I think things were worse in the 60’s than they are now. There was no “political correctness” then. As much as I hate those words, I do think that at times being politically correct, which has become so ingrained in us, automatically curbs some of our worst reactions. I remember distinctly going downtown with my parents to see the Pickrick restaurant that Maddox owned. That day, some black men had decided to try to be served at the restaurant and as we got there, Maddox took out his infamous ax handle and began to hit and chase them out of the restaurant brandishing it and hitting whoever he could. The other restaurant white patrons joined him in beating the black men and once outside, the police joined in and continued the beating of blacks. The police had dogs that were ferocious and they were allowed to bite and maul the black men also. The four or five black men were arrested and hauled away with no medical care after several hours (or at least it seemed like several hours to me). I will never forget it. On the ride home, my dad could only talk about how they deserved what they got, they should never have gone into a white restaurant. I can’t imagine something like that happening today. Not just to black people, but to Muslims or gays or anyone. I think as a people we’ve grown up. I especially remember the murders at Kent State. I was a junior in high school and was very anti-Vietnam. My older sister had just graduated and many of her friends (some of them I had dated) were being drafted into the Army. My parents were very pro-government. My dad fought in WWII and thought the Vietnam war was the right thing to do. When I heard about Kent State, he and I had a huge argument. I remember saying to him that I could have been one of those students that had been killed. He told me that if I had been protesting the war, then I deserved to be killed. That is how divided families were back then. It wasn’t just my family; I think most families were just as divided. The “older” generation at that time had fought in WWII and Korea. They didn’t put up with any shit from anybody and they had VERY definite opinions on everything! They were hard as steel and compromise was not a word they ever used. Having grown up with this, I think today’s “older” generation (people 50+) are more willing to look at both sides of an issue and try to settle a question without resorting to violence. Today’s “young” generation (people 20-30) think we’re old fogy’s without a clue what’s going on. You’re wrong. We’ve been there when it was much worse. Ask some questions. Try to learn from our mistakes. We made many.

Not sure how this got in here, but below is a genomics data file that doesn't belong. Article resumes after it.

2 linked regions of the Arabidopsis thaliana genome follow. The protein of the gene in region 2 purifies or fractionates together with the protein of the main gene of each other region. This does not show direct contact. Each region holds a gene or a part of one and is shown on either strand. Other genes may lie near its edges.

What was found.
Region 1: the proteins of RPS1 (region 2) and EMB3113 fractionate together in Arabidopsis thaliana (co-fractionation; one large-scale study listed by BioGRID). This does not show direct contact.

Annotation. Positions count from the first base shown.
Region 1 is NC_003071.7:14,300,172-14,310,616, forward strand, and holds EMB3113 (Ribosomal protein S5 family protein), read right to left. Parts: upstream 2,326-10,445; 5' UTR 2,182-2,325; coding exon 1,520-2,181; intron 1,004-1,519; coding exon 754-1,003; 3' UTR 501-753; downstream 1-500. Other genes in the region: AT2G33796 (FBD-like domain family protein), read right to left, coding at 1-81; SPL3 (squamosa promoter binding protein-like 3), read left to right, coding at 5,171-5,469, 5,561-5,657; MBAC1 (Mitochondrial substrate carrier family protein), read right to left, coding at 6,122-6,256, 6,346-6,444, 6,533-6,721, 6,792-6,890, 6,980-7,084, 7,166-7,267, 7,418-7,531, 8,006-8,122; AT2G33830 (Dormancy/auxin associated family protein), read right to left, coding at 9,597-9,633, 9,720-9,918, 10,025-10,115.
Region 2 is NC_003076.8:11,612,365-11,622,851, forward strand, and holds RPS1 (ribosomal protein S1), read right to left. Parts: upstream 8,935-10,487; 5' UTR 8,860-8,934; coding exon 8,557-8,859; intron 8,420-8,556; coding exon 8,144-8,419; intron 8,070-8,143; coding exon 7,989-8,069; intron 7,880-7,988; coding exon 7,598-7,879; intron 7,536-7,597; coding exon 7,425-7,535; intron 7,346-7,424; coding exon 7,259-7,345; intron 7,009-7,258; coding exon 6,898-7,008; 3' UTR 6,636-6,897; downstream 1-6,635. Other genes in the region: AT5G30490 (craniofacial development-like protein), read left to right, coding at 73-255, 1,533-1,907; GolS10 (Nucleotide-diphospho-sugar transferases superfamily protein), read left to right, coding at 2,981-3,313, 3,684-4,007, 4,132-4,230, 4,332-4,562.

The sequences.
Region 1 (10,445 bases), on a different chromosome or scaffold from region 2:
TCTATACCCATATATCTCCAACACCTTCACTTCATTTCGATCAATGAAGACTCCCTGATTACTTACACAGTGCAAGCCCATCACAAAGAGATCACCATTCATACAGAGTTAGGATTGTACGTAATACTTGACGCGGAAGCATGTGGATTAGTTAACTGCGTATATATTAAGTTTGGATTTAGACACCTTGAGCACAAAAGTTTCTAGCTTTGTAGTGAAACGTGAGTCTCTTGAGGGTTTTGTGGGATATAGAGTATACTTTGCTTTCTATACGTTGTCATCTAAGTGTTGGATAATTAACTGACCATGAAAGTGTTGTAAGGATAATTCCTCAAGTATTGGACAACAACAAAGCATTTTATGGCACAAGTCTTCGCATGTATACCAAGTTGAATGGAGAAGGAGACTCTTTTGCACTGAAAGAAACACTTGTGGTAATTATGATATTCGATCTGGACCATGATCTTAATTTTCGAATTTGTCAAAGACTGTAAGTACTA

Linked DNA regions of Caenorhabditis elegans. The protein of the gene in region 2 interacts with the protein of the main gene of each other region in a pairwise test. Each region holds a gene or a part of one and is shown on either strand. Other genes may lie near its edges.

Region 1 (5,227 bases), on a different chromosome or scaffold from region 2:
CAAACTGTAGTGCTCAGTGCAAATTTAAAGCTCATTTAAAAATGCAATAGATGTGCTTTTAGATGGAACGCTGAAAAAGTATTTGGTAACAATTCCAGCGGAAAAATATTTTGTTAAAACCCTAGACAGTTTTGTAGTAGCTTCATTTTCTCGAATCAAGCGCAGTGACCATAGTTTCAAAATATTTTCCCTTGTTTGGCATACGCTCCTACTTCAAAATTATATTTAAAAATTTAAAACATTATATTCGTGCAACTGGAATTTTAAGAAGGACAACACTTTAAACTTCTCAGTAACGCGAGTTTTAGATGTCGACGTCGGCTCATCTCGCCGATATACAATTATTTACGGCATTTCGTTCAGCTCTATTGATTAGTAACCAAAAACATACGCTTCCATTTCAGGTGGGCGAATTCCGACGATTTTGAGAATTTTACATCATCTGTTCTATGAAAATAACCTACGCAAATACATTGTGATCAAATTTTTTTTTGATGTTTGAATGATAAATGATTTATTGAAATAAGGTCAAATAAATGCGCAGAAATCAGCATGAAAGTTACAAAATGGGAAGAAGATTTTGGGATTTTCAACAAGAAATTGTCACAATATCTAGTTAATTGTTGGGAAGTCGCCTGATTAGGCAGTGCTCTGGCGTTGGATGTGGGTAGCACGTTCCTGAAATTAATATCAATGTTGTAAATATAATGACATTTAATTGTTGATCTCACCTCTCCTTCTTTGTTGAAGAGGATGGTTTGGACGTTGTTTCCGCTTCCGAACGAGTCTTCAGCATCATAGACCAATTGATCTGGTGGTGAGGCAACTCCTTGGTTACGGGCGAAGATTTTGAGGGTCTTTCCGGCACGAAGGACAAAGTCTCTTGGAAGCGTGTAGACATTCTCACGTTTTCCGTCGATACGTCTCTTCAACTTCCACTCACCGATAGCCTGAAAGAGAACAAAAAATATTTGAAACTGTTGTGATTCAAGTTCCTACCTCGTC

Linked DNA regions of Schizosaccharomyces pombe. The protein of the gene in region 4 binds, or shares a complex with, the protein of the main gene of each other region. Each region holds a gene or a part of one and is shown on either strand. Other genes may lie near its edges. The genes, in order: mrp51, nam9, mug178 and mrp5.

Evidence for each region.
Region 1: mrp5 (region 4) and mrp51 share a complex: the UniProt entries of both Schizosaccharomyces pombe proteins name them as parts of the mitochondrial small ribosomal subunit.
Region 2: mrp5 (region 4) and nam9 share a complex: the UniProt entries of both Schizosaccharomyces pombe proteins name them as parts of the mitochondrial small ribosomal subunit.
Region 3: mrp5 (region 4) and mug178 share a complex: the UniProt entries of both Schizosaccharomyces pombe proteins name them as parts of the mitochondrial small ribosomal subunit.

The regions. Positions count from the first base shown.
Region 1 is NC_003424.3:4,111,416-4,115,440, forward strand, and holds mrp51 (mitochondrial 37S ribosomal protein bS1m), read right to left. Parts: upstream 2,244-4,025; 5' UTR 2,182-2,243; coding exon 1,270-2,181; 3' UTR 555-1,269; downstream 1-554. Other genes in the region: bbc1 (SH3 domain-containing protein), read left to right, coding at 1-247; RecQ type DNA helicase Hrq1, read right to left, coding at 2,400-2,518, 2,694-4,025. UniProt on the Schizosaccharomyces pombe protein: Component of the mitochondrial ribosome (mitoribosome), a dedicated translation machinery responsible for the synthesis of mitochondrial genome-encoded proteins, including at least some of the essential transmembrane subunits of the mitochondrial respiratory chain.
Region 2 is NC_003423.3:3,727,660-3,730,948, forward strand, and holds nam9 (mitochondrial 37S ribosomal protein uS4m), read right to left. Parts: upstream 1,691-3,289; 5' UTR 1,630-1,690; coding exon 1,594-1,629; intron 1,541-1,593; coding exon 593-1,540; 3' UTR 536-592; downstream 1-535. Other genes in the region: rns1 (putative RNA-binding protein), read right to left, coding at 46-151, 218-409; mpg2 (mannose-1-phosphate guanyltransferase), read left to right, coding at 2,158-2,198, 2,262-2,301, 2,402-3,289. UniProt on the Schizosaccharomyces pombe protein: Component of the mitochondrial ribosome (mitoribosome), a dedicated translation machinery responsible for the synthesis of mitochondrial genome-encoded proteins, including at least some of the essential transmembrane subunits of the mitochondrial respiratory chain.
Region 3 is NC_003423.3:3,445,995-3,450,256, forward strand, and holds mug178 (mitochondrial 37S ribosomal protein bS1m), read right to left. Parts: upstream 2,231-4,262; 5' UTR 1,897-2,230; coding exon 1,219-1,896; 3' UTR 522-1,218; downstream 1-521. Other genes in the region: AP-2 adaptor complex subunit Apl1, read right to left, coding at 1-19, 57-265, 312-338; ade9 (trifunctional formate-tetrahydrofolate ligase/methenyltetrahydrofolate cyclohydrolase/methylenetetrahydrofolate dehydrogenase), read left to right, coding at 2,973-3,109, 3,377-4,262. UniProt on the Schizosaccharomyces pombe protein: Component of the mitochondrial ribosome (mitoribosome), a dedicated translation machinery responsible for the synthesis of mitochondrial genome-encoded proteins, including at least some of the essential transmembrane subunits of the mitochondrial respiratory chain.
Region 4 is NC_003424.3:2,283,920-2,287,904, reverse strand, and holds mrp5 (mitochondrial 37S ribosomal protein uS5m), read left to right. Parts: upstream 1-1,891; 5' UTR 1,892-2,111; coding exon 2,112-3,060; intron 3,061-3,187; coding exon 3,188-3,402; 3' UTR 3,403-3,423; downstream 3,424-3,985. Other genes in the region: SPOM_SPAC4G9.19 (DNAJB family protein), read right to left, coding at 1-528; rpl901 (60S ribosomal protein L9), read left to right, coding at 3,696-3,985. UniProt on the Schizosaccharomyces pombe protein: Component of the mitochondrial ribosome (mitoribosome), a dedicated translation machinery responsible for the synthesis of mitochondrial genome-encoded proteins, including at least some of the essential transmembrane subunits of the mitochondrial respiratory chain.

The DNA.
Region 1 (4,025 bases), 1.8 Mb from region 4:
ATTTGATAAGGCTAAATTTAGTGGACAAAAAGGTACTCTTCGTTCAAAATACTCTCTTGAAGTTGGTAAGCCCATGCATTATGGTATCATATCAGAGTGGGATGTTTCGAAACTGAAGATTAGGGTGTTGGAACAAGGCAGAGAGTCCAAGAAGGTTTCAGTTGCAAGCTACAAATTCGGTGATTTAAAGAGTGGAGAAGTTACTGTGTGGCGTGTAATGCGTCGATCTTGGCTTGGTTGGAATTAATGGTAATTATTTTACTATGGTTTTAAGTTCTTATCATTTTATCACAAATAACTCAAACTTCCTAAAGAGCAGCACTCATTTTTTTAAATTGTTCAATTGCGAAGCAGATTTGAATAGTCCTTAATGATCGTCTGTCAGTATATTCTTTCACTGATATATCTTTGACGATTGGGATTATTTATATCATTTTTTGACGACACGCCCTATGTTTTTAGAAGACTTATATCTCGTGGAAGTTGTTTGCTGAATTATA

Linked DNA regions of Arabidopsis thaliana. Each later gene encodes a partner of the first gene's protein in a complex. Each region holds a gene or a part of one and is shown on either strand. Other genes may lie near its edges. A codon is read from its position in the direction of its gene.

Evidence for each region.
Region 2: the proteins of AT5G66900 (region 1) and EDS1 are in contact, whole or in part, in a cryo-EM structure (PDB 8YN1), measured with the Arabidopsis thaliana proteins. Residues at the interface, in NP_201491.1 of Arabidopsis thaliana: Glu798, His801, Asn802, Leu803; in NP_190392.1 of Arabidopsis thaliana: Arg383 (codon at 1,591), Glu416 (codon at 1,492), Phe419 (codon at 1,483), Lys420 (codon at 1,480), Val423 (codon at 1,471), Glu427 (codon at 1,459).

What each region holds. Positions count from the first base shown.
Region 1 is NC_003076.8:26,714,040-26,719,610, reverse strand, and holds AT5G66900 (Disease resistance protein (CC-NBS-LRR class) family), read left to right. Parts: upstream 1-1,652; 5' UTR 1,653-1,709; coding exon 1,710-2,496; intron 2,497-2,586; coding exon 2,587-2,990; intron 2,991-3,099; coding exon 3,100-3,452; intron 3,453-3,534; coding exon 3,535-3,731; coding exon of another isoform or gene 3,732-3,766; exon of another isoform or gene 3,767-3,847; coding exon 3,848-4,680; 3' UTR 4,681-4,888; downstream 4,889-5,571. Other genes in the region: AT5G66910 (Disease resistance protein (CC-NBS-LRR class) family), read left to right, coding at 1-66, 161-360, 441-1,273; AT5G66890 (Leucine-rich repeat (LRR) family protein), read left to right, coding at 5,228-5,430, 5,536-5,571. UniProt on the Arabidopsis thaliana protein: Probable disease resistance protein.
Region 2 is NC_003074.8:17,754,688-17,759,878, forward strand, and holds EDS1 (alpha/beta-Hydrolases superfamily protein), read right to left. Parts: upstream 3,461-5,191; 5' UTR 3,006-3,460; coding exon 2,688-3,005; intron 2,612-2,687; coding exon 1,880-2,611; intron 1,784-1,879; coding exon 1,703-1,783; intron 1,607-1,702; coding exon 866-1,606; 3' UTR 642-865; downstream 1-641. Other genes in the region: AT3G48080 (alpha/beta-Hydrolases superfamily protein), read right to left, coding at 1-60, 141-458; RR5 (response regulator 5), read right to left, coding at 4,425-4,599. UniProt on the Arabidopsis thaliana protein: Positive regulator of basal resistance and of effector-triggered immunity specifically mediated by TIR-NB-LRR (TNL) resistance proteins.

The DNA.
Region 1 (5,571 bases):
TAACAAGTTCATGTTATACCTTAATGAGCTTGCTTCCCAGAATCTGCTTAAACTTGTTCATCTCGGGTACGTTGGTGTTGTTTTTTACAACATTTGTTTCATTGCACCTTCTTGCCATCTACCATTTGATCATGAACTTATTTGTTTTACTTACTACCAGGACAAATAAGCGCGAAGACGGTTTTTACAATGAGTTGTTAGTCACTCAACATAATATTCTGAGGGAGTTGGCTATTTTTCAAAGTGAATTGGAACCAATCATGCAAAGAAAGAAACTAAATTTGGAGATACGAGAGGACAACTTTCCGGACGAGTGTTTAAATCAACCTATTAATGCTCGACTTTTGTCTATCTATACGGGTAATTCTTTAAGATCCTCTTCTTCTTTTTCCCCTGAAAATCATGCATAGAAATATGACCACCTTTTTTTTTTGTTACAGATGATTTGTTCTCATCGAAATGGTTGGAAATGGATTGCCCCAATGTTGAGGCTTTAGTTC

LOOKS (AND NEWS) CAN BE DECEIVING
Back then, our sources for news and information were limited and more journalistic. Now, you have to work to find unbiased coverage. Everyone separates into their own source for spin and don’t take the time to understand the opposing view. Because the opposing view so often comes from such biased sources, it’s hard to stomach sitting through it, so folks naturally don’t seek it out. The same story depending on how it’s reported can be a source of confirmation bias for either side. This coupled with anonymity on many social media sources leads to harsher language and more polarizing positions. So, even though I think it was worse in the 60’s, it often feels worse now. But, the strides we’ve made as a nation - and as a world have been tremendous. We have less crime, less poverty and less war right now than we had then. We have more integration and I believe less bigotry.
We grew up with riots, marches and cultural upheaval. You can’t draw a straight line and say that they are exactly the same, because the times are different, yet the issues are loosely related. Things felt like they were coming apart at the edges before and they do now. America was deeply divided then and it is now. Violence and peace were at war then and they are now. Urban and rural America lived in very different realities then and they do now. America is far more equal than it used to be. When I was little, you still found the old, worn-out “Whites Only” signs and some lunch counters were still segregated. A black President or black CEO of a Fortune 500 company was unimaginable. Interracial dating and marriage was just beginning to happen. But this is all true and acceptable for a certain segment of society. Over the last few years, America’s vile underbelly has resurfaced. It isn’t just cop shootings, it’s barely hidden racism from politicians, trolling comment sections and public acceptance of open racism. The differences are many, but the scary uncertainty about coming out the other side in one piece is the same.
KEEP UP THE GOOD FIGHT
I remember it all very well. I just want to say to my younger fellows here: keep up the good fight. It’s taken half a century to make the progress we’ve made. As many others have enumerated here, we’ve greatly diminished most of the very worst government sanctioned manifestations of racism. It will probably take at least another generation to significantly diminish those remaining more subtle but no less dehumanizing racist aspects of our culture. Keep your eyes on the prize.